Yeah, I am in the US. My Hue Bulbs are connected directly to the ST hub with no Hue Bridge. Unfortunately I have not yet found success in getting them to act as repeaters for my sensors. though, I have been thinking of trying to find a way to test to confirm they are in fact not acting as such via the suggested method of lining up some zigbee devices, including the bulbs and seeing if disconnecting one breaks the chain. Though it will be difficult to know just how far to place them to make a true test. I understand somewhere in the 10-20 m range is the average range though, so I’ll start with that.
Also, thanks for the note on the Singled bulbs not working as repeaters, I just saw them on the ST site for super cheap and was considering trying one out though if I know for sure they won’t work, it’s probably not worth saving $5 over the hue bulbs.
It seems GE makes a zigbee paddle smart switch but not a toggle switch for some reason (only an add-on toggle switch which is compatible with zigbee, which I don’t understand), But toggle is the design used throughout my home, so I guess I’ll have to settle and get some outlets/plugs and hope I can find some electronic devices to make use of them. Thanks for the tip on the newer version of the Iris plug. I don’t know that I’ll ever adopt z-wave but I like the dual compatibility. Still, it’s on the pricier side - I may wait to see if I can find some good deals this upcoming week or even until a better option comes to market. I lost the darn counter magnet on that garage contact sensor anyway so its just a temp sensor until I get that figured out since Iris doesn’t sell just the counter magnet.
I know this post is 5 months old now but it needs some clarification for anyone researching smart homes. When I first set mine up I wasn’t aware that I would end up with a mix of Zigbee and Z-wave devices. I was wanting all Z-wave to avoid 2.4GHz interference with my wireless network. But most bulbs are Zigbee so that’s what I have. I read multiple times that “any AC powered device (outlets, plugs, switches, bulbs) will be a repeater while battery powered devices will not.” Unfortunately that is not 100% true. No criticism of previous posters here–just an observation based on newer information.
Many Zigbee LED bulbs are NOT repeaters and those that are have not been found to be good at repeating/extending mesh range. For example, as mentioned above, Sengled Element bulbs have become popular due to low price and good quality but they are not repeaters. On their company website they specifically state that they designed the Element bulbs to be end-point, not repeaters, because they typically go into a switched lamp or fixture that can be turned off, disrupting the mesh network. The Sylvania 73850 is supposed to be a repeater but lacks a decent antenna so the signal will not penetrate very far. Also, bulbs may lack enough capacity to avoid becoming flooded with signals, creating mesh problems.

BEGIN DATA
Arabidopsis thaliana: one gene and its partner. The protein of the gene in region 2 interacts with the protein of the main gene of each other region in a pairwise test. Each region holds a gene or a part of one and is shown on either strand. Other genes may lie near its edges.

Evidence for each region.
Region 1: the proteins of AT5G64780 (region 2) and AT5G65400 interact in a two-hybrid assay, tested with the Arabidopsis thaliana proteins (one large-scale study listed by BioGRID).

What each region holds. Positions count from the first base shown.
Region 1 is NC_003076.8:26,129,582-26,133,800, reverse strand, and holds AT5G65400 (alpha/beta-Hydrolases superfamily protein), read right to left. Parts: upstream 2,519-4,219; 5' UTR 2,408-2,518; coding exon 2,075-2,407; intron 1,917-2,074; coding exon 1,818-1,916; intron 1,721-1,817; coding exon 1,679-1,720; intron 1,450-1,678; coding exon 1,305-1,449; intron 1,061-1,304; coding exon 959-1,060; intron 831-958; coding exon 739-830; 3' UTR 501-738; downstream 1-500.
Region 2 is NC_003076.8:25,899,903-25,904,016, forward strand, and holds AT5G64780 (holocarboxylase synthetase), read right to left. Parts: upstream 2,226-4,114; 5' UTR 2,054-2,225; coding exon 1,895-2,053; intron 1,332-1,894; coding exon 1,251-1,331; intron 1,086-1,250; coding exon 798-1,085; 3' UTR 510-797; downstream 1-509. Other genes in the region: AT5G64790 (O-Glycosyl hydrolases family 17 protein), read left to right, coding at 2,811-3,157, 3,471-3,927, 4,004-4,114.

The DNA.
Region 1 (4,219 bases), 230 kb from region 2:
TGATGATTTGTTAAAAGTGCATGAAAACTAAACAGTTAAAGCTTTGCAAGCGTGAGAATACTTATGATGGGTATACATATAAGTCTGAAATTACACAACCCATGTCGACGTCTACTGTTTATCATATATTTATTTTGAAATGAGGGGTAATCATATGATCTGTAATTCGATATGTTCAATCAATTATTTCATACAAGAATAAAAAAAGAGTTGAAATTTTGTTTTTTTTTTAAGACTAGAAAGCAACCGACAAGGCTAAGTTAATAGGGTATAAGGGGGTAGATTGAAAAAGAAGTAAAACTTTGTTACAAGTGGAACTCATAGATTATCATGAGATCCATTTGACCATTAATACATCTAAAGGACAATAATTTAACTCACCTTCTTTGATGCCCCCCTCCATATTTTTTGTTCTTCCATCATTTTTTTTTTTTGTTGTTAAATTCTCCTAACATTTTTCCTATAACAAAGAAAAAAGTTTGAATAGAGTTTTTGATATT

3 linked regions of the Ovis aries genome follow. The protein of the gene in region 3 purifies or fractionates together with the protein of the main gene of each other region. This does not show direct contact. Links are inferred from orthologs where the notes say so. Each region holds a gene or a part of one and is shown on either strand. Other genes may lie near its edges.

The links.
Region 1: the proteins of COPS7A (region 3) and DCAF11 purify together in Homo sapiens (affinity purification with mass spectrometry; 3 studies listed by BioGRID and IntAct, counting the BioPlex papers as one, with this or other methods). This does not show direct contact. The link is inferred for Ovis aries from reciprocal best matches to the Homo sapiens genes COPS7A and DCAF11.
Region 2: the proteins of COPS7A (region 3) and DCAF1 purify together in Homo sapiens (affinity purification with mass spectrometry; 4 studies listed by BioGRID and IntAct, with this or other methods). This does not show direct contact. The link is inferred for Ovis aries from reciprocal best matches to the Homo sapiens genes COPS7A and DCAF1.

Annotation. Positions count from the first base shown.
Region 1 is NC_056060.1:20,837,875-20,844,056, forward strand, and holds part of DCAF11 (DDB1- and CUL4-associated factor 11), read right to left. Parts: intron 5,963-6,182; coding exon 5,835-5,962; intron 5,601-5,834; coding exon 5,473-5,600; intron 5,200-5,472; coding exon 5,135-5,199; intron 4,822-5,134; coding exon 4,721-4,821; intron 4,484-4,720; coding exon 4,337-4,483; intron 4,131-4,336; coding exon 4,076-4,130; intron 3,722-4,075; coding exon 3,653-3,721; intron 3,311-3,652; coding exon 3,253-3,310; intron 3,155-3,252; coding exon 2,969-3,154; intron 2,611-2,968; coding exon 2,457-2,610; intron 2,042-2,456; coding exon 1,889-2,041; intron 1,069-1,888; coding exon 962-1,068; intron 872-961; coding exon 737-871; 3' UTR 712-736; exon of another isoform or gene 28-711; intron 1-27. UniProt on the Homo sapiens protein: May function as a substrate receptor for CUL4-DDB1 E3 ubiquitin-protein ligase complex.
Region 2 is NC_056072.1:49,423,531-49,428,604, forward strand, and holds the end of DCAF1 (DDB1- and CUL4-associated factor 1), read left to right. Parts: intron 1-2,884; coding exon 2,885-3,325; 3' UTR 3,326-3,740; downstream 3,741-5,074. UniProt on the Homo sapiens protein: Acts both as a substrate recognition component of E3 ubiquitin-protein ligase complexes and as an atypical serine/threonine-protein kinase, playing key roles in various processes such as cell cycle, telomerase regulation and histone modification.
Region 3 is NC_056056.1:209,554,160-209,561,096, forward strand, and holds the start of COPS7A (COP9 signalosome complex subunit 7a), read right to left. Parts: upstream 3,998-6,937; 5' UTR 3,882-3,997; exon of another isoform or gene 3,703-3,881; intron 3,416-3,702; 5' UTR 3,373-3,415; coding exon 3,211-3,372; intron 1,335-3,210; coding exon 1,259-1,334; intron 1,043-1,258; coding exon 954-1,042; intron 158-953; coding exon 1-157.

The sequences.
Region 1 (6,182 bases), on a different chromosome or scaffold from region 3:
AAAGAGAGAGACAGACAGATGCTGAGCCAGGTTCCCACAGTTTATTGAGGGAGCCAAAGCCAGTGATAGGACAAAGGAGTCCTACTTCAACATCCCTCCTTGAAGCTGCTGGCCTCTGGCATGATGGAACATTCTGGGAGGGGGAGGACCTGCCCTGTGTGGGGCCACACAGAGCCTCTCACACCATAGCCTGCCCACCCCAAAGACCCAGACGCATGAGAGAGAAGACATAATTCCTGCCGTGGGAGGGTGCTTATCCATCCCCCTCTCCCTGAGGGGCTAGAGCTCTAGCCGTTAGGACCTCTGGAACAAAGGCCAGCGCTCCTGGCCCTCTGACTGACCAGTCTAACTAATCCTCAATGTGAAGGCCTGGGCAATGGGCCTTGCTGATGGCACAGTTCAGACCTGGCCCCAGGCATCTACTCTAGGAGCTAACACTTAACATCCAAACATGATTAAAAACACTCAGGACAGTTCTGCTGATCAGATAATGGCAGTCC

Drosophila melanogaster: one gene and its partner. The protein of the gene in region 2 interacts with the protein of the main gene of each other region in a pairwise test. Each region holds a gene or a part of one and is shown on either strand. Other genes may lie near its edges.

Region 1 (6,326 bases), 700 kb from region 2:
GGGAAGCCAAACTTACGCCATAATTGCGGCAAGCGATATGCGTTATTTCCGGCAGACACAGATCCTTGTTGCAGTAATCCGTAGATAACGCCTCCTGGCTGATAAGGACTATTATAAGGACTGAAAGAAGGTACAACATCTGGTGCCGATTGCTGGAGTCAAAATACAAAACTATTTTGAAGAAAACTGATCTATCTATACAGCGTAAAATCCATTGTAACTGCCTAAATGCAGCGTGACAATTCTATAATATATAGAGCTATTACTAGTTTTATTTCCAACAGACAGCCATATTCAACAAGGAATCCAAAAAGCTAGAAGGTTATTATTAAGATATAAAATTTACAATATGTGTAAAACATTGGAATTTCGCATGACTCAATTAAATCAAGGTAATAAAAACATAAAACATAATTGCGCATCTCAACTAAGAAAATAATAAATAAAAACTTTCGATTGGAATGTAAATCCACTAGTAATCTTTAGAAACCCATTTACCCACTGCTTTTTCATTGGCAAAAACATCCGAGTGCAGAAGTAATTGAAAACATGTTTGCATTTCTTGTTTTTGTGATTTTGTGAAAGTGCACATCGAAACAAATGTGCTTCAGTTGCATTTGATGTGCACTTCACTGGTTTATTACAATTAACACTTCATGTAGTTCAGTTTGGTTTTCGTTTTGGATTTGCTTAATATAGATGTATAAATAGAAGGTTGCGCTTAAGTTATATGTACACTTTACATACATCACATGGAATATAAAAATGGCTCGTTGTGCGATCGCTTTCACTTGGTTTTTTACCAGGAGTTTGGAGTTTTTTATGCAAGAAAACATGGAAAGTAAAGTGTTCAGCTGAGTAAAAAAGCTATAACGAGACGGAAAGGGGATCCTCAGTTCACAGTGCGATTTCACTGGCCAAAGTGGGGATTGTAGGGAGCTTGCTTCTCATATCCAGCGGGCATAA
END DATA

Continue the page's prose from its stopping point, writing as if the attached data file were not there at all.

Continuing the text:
Always confirm that any Zigbee device is a repeater/extender and read reviews to confirm that it does this well. Plugs, wired outlets, and wired switches seem to be the best options and many bulbs are inferior. But even with plugs/outlets/switches, the cheapest ones may not include repeating capability. Good luck with your smart home endeavors!
Came across your post and wondered if you found a solution. I also have a metal clad house and detached garage also with metal siding. Metal siding is not the friend of smart home technology. Getting Z-wave into the garage was a challenge. My solution isn’t ideal but it does work. I have a window on my garage door and also one on the house from which the garage door is visible. I have a Z-wave Plus device (Inovelli plug) in the window sill and another mounted in the garage, direct line of sight to the one in the house window. This successfully extended my Z-wave network into the garage where it can reliably control devices inside the garage. So if you have a way to set up a repeater near a window, you may find success. Keep in mind that you can have a maximum of five “hops” for Z-wave.
I have a Zigbee based door sensor made by Visonic. One of the sensor is far away from the hub. It drains through battery rather quickly. I was wondering if the distance cause the sensor to draw more power. So I added a GE Zigbee smart switch in between. My understanding is the Smart Switch is always on and therefore should act as a repeater.
But after a couple months, I need to replace my CR-2032 battery again. Is my assumption that repeater can save battery wrong?